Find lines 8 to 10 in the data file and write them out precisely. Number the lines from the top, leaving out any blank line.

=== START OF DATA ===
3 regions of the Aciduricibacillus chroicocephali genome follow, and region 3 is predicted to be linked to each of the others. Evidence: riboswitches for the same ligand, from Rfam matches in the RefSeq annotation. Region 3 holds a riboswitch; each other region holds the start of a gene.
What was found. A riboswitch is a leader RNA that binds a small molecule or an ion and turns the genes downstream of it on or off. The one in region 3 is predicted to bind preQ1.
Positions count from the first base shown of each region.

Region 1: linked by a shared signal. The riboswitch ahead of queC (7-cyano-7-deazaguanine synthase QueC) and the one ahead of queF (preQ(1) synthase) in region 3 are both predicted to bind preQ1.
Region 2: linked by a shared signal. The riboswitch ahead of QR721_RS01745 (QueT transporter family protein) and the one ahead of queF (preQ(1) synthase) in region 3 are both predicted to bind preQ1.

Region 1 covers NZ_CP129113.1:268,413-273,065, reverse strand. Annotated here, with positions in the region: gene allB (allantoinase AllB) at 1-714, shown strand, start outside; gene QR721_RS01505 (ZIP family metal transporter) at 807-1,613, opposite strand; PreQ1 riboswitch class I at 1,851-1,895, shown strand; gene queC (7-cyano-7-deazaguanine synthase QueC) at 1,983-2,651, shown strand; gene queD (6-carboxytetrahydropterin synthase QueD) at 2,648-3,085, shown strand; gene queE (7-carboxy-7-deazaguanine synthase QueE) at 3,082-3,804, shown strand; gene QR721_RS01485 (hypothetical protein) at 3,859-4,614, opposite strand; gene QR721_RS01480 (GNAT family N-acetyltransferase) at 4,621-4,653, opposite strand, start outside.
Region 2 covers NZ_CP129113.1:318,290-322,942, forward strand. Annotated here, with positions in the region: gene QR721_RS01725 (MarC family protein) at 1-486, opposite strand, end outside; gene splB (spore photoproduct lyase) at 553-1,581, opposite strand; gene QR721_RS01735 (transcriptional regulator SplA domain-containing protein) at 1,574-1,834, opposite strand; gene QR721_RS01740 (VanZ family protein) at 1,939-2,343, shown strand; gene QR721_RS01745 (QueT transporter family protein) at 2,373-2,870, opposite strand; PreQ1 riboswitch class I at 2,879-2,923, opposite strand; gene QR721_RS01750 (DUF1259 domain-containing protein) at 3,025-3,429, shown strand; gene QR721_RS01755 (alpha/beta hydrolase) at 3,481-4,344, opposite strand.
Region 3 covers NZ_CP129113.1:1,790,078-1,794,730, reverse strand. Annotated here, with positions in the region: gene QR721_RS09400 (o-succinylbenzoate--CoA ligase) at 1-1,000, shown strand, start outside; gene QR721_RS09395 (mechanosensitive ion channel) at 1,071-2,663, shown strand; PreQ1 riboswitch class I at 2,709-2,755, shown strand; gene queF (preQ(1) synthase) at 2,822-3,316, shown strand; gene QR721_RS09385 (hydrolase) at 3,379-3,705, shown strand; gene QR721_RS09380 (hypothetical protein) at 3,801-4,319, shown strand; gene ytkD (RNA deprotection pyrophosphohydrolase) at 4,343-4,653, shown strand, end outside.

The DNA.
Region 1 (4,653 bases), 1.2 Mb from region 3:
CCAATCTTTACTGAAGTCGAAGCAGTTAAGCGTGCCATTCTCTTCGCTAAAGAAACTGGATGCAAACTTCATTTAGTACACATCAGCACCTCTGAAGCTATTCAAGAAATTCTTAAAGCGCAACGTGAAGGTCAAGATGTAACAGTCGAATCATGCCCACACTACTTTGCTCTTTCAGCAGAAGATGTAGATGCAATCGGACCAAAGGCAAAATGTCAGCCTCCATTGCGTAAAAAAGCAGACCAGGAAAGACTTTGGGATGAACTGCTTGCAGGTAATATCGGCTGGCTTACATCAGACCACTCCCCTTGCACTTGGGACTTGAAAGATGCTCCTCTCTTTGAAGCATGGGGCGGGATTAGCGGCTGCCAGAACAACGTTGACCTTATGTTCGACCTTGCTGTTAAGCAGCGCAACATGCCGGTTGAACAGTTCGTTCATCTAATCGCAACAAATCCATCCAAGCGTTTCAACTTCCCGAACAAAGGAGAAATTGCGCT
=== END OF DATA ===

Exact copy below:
Region 3 covers NZ_CP129113.1:1,790,078-1,794,730, reverse strand. Annotated here, with positions in the region: gene QR721_RS09400 (o-succinylbenzoate--CoA ligase) at 1-1,000, shown strand, start outside; gene QR721_RS09395 (mechanosensitive ion channel) at 1,071-2,663, shown strand; PreQ1 riboswitch class I at 2,709-2,755, shown strand; gene queF (preQ(1) synthase) at 2,822-3,316, shown strand; gene QR721_RS09385 (hydrolase) at 3,379-3,705, shown strand; gene QR721_RS09380 (hypothetical protein) at 3,801-4,319, shown strand; gene ytkD (RNA deprotection pyrophosphohydrolase) at 4,343-4,653, shown strand, end outside.

The DNA.
Region 1 (4,653 bases), 1.2 Mb from region 3: